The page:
Imagine this: Two athletes perform the same workout in preparation for the upcoming season. Both are relatively skinny but athletic, and they go on a muscle building diet.
A month goes by: They eat the same foods, get adequate rest and put 100 percent into every workout.
One of the athletes gets bigger, faster and stronger. The other barely notices any improvement. What gives?
Although both athletes may have eaten the right foods, one may not have eaten the right amount.
All too often, I see athletes who don't consume the right amount of calories to achieve their goals. Thermodynamics, as well as common sense, tells us that:
- Consuming more calories than you use in a day = weight gain.
- Consuming fewer calories than you use in a day = weight loss.
But what happens if you go too far in either direction? Eat too much and you end up in a post-Thanksgiving coma for eight hours. Eat too little, and your decision-making abilities are diminished to those of a toddler.
Let's use these athletes as an example: Athlete 1, who gets jacked in a matter of weeks, has a TDEE (Total Daily Energy Expenditure) of approximately 2,000 calories. He consumes 2,500 calories and is now bigger, faster, stronger and more awesome, without feeling like crap. Athlete 2, who gains no weight and feels a bit groggy all the time, has the same TDEE of about 2,000 calories. But he only consumes 1,800 calories of high-quality food.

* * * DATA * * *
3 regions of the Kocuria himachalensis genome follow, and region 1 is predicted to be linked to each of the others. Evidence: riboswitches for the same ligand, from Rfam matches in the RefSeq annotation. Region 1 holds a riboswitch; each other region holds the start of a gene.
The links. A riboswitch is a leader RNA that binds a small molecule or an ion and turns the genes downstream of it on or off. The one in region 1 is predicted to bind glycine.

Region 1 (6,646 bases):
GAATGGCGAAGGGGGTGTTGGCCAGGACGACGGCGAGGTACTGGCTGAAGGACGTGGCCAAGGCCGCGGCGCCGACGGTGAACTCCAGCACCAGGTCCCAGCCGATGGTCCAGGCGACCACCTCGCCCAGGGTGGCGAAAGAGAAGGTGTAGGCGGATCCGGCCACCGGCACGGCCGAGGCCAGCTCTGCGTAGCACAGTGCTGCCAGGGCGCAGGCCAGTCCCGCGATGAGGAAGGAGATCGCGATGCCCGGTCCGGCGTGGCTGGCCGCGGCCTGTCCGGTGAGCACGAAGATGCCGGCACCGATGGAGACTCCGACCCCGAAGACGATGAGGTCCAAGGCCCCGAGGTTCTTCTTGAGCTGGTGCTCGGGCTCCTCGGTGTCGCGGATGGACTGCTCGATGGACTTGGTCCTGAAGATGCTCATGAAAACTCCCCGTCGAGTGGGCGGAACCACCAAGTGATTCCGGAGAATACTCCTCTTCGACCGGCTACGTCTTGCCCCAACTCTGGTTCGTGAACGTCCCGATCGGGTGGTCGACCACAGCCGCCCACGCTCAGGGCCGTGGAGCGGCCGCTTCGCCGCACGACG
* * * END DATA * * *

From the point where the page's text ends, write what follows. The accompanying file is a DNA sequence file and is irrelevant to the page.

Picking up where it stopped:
What's the difference? Athlete 2 wasn't fueling the way the he should. He consumed the right kinds of food, but he was not even close to taking in enough calories to cover what he was burning. In contrast, Athlete 1 consumed enough calories to not only cover his daily expenditure, but to fuel some serious lean mass and strength gains.
Calculate your TDEE here. It will give you the number of calories you need in a day. If you're Michael Phelps in the 2008 Beijing Olympics, you'd need a whopping 12,000 calories a day for a sport that requires superior lung capacity, cardiovascular endurance and muscular power. Phelps's diet consisted of foods high in good cholesterol, protein and carbs, which is a good combination for you too.
The Michael Phelps Diet
- Three fried-egg sandwiches loaded with cheese, lettuce, tomatoes, fried onions and mayonnaise.
- Two cups of coffee.
- One five-egg omelet.
- One bowl of grits.
- Three slices of French toast topped with powdered sugar.
- Three chocolate-chip pancakes.
- One pound of enriched pasta.
- Two large ham and cheese sandwiches with mayo on white bread.
- One pound of pasta.
- An entire pizza.
Bottom line: No matter what diet you choose, you must pay attention to your calorie goals, or you won't build the muscle and have the energy you need. Organic, paleo, GMO-free, cage-free, or any other "healthy choice" foods are not magic.
If you're worried about taking time out of your day to count your calories, don't worry—second place is cool, too.
Rubenstein, Sarah. "The Michael Phelps Diet: Don't Try It at Home." Wall Street Journal Health Blog, Aug. 13, 2008.
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